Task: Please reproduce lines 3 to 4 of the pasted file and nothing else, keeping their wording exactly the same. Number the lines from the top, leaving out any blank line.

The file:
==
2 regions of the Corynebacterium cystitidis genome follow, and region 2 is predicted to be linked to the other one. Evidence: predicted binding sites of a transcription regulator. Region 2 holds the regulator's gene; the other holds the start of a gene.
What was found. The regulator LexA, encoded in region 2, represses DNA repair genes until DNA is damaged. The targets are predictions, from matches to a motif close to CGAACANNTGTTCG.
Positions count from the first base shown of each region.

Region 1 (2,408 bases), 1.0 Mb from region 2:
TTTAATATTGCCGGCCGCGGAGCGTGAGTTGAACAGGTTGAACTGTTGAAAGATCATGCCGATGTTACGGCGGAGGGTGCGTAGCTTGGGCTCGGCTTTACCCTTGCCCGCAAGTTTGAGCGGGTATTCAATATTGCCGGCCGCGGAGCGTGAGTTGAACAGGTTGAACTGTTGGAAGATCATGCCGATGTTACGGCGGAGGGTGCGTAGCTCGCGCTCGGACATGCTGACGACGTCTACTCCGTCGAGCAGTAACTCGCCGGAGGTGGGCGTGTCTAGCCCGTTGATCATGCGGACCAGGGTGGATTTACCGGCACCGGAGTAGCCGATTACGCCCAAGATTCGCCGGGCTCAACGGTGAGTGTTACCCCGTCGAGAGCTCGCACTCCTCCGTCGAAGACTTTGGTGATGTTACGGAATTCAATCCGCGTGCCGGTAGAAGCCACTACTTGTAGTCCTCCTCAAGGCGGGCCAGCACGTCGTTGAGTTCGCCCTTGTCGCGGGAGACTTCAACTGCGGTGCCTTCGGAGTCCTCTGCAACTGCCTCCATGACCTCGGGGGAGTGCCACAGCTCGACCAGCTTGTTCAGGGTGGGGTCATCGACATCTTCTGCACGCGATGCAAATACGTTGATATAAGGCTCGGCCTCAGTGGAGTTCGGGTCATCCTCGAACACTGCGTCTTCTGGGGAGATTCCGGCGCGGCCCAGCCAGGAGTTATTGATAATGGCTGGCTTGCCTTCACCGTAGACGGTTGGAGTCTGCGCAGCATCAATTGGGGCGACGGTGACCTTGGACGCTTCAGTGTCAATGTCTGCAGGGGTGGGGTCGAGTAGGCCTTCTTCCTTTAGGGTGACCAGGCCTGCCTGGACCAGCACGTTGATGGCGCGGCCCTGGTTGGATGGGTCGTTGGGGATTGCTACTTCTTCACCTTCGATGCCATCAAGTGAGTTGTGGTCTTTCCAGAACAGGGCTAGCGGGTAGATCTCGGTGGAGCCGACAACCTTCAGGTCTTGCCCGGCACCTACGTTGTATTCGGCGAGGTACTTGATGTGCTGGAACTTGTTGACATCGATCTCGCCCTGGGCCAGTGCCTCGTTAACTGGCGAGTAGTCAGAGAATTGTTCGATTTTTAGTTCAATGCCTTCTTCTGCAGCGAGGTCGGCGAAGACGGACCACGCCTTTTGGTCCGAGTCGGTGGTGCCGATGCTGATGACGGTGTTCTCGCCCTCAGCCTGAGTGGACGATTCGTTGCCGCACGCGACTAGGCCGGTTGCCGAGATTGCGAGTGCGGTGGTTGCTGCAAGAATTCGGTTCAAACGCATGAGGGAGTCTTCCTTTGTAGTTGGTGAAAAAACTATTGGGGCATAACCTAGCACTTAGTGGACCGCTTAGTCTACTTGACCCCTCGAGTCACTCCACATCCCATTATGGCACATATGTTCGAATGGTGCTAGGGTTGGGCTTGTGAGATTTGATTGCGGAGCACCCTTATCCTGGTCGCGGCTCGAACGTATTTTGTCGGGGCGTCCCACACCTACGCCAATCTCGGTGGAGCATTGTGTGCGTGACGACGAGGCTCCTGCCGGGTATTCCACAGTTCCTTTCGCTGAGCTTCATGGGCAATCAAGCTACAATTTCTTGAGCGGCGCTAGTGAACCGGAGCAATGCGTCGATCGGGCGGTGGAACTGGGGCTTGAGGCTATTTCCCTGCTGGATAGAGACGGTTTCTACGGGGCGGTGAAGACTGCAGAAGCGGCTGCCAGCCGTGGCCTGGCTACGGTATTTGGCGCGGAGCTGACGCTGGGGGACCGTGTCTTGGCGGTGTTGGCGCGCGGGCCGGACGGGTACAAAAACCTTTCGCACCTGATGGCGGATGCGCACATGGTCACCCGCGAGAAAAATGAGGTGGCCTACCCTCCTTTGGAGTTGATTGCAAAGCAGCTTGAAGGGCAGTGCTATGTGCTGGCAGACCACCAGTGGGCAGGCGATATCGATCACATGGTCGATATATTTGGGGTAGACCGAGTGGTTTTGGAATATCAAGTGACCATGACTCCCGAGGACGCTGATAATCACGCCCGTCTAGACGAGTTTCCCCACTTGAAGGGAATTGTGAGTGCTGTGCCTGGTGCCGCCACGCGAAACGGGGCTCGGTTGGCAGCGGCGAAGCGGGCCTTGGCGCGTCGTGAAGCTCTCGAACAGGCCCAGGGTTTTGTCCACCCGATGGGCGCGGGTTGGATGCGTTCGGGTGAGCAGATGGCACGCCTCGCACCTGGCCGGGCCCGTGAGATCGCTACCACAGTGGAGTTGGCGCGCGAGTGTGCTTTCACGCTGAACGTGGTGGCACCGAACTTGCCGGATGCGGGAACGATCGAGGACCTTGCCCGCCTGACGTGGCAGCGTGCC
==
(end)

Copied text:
Positions count from the first base shown of each region.

Region 1 (2,408 bases), 1.0 Mb from region 2: